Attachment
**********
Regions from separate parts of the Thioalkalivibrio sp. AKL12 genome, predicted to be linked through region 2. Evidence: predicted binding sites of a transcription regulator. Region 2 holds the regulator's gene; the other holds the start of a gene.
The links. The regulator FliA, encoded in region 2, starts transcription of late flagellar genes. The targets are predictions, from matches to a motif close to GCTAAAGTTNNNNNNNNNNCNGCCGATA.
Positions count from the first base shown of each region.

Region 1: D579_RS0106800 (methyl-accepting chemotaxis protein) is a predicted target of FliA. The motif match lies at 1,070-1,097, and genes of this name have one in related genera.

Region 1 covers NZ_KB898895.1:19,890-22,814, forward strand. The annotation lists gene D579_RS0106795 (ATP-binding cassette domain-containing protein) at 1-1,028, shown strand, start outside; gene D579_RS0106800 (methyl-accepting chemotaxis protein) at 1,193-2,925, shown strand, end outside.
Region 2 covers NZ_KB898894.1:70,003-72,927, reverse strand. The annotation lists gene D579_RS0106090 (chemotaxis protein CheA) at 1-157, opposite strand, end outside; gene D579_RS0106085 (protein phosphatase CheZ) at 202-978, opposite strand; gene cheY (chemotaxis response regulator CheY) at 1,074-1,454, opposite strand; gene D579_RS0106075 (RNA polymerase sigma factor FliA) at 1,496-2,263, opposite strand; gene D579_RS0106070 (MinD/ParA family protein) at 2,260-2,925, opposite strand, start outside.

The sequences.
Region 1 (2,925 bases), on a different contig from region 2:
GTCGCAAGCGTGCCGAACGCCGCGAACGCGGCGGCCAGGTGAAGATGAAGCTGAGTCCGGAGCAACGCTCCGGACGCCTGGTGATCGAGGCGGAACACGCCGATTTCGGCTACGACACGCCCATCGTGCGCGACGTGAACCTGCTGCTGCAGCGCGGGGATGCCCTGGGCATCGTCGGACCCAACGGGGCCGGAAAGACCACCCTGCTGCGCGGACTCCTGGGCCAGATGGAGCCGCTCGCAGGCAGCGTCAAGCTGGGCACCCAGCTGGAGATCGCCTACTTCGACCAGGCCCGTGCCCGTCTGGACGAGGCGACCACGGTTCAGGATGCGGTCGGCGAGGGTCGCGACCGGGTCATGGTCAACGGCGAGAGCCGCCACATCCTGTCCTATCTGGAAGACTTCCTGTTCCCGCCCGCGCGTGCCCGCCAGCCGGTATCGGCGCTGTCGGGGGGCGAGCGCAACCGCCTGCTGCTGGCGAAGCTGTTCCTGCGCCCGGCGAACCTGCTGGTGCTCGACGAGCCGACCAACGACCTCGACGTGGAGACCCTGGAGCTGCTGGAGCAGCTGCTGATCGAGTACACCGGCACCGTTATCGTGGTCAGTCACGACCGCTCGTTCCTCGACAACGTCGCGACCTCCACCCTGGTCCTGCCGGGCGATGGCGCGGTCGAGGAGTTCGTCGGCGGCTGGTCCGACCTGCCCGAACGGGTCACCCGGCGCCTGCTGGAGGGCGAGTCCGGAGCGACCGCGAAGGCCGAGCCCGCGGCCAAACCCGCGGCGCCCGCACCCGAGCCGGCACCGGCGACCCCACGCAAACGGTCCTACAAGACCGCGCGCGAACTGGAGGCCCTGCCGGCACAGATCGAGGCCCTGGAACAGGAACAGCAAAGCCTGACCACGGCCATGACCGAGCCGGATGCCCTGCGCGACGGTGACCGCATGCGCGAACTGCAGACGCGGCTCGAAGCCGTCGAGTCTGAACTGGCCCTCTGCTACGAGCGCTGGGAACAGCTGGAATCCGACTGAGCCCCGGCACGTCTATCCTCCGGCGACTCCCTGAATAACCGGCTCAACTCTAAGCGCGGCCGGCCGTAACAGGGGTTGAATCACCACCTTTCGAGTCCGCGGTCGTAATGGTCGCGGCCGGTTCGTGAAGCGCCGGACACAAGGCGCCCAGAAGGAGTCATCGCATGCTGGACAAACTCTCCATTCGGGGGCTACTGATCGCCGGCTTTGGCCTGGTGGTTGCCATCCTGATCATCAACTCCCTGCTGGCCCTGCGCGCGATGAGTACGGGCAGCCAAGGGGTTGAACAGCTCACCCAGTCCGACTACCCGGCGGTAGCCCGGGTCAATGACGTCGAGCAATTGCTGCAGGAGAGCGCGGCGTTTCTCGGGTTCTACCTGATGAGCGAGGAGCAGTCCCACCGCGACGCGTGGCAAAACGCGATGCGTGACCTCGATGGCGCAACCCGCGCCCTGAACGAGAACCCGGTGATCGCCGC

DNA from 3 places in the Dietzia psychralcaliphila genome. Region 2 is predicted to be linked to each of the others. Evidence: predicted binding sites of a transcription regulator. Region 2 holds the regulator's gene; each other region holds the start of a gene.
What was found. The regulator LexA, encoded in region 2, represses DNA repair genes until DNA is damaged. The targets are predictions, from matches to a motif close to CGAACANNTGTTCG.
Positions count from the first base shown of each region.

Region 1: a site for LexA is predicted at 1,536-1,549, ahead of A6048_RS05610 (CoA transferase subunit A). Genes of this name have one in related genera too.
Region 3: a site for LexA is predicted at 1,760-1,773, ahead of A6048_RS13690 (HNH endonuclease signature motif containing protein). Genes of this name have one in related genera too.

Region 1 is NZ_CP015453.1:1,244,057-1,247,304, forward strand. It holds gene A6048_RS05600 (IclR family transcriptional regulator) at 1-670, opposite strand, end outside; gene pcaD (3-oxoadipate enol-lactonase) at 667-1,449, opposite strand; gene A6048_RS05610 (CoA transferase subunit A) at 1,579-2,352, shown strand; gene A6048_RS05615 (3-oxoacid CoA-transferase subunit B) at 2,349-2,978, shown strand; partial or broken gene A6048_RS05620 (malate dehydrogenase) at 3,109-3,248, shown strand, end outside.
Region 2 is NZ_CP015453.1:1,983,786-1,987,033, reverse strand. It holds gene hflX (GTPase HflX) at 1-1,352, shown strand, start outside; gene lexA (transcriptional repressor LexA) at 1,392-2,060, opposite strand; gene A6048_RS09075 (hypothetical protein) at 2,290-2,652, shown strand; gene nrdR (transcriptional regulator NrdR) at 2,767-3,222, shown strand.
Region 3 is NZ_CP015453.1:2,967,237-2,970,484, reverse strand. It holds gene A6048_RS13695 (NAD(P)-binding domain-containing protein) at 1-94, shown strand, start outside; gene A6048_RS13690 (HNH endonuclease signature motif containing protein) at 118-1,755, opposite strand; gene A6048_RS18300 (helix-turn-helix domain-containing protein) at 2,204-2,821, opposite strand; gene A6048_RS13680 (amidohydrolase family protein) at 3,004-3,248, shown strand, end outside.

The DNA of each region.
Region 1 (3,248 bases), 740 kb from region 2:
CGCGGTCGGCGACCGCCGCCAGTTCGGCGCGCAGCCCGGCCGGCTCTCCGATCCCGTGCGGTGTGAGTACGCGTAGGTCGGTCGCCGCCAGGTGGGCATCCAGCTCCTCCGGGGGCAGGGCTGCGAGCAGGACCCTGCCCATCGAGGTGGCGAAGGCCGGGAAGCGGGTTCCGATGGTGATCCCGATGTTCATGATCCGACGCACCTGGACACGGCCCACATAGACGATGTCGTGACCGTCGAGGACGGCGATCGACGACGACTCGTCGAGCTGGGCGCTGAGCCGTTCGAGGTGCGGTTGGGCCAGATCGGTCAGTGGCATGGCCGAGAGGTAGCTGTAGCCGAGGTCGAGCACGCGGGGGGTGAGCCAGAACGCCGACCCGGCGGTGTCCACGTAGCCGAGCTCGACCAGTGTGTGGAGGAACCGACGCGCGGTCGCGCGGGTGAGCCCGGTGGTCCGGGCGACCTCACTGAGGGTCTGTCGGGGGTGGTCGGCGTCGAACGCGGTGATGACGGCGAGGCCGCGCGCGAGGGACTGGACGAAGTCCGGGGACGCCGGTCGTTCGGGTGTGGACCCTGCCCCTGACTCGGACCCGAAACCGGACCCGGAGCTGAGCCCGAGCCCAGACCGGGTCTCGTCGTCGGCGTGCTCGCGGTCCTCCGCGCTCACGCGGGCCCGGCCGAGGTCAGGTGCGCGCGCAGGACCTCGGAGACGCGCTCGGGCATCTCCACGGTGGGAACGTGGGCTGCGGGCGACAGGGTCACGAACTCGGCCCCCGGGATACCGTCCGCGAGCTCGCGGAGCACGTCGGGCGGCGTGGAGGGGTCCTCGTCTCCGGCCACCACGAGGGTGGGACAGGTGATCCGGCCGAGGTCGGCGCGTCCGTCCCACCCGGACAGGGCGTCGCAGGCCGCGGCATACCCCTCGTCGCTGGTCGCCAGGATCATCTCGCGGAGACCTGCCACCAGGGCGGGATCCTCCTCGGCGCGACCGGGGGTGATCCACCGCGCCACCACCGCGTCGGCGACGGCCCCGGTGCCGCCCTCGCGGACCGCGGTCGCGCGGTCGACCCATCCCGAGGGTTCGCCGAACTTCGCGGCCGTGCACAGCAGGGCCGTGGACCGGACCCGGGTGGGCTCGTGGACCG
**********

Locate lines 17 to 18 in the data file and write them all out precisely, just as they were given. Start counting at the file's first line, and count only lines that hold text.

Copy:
Region 3 is NZ_CP015453.1:2,967,237-2,970,484, reverse strand. It holds gene A6048_RS13695 (NAD(P)-binding domain-containing protein) at 1-94, shown strand, start outside; gene A6048_RS13690 (HNH endonuclease signature motif containing protein) at 118-1,755, opposite strand; gene A6048_RS18300 (helix-turn-helix domain-containing protein) at 2,204-2,821, opposite strand; gene A6048_RS13680 (amidohydrolase family protein) at 3,004-3,248, shown strand, end outside.

The DNA of each region.